SolaRoad Netherlands

SolaRoad has operated for a year and produced more power than expected.

A year ago the Dutch town of Krommenie made bicycling even greener by opening a bike path composed of solar panels. This had never been done before, so it was anyone’s guess whether it would succeed as either a path or an energy source. Now the results are in, and they’re not too shabby.

The solar bike path has generated 9,800 kilowatt-hours of energy, according to an update posted on the project’s website. That’s enough to power three households for a year. What’s even more impressive is that, as SolaRoad’s Sten de Wit explained to Fast Company, the results exceeded what the creators were expecting: Their lab assessments of how things like pollution and shade from people using the paths would affect the solar generation led them to underestimate the output.

The success of this pilot lends credence to a broader movement to build infrastructure that promotes a more sustainable society. Since we already need roads to get around, why not also draw some energy from them? That same goal motivated the Idaho-based inventors behind the similarly named Solar Roadways, who are working on parking lots and streets made of modular solar panels, not to mention the U.K. government’s tests of highways that can recharge electric vehicles as they drive.

It’s worth noting that the price tag, originally estimated at $3.7 million, makes SolaRoad an expensive way to get a small amount of electricity. But as a proof of concept the news is reassuring: this isn’t some harebrained scheme, but a practical way to produce nontrivial amounts of power. And whereas most roads cost more over the years as they require maintenance for wear and tear, solar roads pay off their costs simply by existing.

About the Author

Most Popular

  1. A photo of a Google employee on a bicycle.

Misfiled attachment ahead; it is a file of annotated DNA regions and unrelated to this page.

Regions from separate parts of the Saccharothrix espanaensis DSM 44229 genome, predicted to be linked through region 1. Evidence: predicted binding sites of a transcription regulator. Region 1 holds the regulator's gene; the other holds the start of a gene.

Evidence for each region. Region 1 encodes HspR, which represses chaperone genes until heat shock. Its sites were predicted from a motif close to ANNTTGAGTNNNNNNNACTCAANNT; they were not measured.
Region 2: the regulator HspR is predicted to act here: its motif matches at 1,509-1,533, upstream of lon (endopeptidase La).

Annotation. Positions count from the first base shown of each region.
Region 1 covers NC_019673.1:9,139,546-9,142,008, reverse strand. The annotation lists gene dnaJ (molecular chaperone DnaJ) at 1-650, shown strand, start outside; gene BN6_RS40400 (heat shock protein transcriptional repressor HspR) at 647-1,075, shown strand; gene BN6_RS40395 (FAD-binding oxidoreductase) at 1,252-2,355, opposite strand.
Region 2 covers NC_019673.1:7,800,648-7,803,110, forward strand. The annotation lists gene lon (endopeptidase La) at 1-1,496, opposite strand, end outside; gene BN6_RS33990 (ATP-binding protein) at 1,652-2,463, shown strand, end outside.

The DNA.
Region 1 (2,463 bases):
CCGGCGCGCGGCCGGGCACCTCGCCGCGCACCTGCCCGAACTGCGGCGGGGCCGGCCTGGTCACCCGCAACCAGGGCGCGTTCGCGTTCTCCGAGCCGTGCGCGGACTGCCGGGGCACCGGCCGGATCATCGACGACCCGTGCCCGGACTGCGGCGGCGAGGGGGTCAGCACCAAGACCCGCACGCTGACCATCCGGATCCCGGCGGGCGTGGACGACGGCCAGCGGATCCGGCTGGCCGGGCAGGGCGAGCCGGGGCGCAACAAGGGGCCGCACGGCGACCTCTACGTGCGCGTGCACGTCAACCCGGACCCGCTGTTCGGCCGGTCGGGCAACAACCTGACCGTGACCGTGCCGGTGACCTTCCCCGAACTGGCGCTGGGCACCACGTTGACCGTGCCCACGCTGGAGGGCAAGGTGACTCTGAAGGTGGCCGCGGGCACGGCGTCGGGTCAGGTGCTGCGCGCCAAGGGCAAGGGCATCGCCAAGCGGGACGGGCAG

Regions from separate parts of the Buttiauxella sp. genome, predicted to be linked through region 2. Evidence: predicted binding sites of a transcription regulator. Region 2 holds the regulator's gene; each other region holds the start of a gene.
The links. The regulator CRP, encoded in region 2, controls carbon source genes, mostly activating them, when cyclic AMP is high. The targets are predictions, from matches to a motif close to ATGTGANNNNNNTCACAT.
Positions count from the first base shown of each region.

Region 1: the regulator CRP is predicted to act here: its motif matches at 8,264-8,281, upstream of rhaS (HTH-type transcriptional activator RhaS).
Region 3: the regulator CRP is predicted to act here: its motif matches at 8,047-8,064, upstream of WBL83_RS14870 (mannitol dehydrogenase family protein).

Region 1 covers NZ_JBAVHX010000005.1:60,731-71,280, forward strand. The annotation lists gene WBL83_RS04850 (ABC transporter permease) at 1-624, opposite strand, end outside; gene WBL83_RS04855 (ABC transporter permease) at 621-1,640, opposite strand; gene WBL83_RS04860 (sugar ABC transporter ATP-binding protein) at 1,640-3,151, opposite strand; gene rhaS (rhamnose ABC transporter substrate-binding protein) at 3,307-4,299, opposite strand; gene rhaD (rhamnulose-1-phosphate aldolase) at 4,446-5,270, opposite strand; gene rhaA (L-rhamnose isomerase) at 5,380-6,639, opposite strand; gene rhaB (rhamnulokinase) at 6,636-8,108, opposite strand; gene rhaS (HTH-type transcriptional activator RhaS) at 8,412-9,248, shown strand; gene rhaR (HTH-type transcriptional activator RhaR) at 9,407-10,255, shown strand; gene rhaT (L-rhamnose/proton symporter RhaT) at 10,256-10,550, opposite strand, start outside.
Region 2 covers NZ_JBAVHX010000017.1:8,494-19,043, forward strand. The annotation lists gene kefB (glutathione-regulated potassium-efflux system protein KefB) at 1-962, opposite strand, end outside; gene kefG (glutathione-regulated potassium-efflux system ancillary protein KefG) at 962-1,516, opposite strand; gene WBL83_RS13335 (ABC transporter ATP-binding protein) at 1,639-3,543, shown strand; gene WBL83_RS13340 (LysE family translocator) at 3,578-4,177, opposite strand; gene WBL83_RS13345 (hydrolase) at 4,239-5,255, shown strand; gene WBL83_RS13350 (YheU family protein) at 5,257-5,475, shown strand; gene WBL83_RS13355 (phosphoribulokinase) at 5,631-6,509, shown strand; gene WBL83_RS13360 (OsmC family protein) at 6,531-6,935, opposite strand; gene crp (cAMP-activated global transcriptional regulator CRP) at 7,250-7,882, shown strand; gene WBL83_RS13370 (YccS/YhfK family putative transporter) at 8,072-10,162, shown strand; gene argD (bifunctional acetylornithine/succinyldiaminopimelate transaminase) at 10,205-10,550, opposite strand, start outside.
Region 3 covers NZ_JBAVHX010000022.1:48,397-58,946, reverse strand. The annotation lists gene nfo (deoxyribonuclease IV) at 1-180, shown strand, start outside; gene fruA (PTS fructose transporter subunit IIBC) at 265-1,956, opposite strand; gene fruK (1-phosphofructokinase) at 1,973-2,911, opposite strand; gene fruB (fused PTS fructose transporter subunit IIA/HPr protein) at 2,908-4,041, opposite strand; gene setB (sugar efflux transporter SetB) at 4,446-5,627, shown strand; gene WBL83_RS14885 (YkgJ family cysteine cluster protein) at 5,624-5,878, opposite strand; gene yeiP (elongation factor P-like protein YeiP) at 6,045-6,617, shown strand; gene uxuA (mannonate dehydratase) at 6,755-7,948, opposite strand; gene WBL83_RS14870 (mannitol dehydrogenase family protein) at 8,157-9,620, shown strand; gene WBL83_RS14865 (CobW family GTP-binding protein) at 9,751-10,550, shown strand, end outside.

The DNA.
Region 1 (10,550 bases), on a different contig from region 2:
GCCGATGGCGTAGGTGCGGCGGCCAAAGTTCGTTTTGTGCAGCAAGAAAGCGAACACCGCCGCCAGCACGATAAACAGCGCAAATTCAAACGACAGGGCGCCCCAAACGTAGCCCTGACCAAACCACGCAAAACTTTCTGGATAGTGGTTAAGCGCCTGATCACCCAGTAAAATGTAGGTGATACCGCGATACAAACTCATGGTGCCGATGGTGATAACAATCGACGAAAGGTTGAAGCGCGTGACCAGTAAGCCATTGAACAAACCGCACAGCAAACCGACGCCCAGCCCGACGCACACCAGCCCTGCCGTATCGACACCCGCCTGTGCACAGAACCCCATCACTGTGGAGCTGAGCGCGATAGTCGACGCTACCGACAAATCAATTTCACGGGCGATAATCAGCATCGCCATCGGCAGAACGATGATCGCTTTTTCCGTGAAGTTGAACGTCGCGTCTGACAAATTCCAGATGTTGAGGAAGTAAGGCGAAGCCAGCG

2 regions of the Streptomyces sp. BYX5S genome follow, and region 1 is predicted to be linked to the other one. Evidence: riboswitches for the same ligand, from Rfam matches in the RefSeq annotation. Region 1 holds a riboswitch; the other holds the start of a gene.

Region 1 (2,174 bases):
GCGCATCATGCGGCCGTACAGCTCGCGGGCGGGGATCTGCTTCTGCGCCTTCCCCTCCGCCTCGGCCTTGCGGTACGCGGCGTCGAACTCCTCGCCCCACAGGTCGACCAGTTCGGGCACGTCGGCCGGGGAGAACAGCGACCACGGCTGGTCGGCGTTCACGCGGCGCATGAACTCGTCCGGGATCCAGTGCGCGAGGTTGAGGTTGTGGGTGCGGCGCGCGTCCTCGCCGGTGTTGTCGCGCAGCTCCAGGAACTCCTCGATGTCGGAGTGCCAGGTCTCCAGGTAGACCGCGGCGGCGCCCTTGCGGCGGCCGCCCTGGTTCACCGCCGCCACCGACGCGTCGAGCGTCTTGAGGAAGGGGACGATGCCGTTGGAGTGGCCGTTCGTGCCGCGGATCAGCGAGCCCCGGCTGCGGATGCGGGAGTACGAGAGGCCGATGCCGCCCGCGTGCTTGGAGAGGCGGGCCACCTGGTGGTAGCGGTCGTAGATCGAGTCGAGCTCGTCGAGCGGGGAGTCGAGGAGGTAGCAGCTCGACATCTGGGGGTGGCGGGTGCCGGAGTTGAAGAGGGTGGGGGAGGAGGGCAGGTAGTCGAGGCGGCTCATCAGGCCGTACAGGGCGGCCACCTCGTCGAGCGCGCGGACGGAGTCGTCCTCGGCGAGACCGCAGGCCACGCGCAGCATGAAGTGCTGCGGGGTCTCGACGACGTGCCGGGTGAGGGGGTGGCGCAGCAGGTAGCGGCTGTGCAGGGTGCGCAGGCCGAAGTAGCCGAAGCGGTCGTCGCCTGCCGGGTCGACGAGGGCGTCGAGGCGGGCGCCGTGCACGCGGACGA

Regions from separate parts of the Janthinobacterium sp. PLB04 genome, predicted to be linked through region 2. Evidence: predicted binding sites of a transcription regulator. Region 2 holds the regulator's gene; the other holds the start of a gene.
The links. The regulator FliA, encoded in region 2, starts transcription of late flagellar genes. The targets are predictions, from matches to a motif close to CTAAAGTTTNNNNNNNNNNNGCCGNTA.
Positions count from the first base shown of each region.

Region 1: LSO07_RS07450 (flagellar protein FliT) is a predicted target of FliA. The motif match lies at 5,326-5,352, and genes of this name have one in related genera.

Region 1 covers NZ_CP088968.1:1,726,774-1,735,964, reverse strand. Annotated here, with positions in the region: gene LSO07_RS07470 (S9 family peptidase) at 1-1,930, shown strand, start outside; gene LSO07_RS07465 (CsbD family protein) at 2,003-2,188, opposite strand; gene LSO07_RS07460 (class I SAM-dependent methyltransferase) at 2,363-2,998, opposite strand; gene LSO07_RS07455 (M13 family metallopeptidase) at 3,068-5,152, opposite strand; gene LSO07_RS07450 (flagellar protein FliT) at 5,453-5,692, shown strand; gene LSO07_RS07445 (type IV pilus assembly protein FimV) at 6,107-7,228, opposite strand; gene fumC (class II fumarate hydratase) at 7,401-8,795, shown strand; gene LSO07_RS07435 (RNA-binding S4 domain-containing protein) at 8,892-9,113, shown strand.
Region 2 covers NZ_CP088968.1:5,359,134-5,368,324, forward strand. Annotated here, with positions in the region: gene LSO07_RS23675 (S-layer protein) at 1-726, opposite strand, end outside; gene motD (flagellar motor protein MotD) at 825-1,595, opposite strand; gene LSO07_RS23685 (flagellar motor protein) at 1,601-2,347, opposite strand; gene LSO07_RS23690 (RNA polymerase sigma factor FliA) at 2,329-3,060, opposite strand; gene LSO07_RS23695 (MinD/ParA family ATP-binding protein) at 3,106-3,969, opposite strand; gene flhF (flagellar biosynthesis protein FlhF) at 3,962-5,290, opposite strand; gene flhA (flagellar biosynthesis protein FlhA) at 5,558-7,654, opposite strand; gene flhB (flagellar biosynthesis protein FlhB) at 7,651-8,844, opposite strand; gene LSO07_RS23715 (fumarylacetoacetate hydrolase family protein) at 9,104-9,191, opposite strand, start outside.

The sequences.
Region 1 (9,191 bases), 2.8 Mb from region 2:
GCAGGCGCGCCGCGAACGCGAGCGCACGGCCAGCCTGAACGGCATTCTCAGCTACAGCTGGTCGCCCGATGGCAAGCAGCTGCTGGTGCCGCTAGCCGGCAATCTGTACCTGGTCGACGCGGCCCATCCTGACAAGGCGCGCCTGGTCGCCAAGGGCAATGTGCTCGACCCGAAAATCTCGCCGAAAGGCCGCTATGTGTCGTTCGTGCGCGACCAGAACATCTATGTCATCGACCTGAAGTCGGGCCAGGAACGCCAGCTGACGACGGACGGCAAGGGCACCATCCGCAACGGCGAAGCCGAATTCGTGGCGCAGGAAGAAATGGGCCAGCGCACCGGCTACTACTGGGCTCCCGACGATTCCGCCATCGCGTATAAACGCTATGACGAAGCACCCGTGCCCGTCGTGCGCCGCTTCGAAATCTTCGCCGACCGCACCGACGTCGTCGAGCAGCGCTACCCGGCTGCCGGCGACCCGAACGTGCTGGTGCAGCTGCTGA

Equity

    How Far Will Google’s Billion-Dollar Bay Area Housing Plan Go?

    The single largest commitment by a private employer to address the Bay Area’s acute affordable housing crisis is unique in its focus on land redevelopment.

  2. A person tapes an eviction notice to the door of an apartment.
    Equity

    Why Landlords File for Eviction (Hint: It’s Usually Not to Evict)

    Most of the time, a new study finds, landlords file for eviction because it tilts the power dynamic in their favor—not because they want to eject their tenants.

  3. A map showing the affordability of housing in the U.S.
    Equity

    Minimum Wage Still Can’t Pay For A Two-Bedroom Apartment Anywhere

    The 30th anniversary edition of the National Low Income Housing Coalition report, “Out of Reach,” shows that housing affordability is getting worse, not better.

  4. Equity

    Berlin Will Freeze Rents for Five Years

    Local lawmakers agreed to one of Europe’s most radical rental laws, but it sets the stage for a battle with Germany’s national government.

  5. photo of Arizona governor Doug Ducey
    Perspective

    Why FOMO Is the Enemy of Good Urban Mobility Policy

    Fear of Missing Out does not make good transportation policy. Sometimes a new bus shelter is a better investment than flashy new technology.

×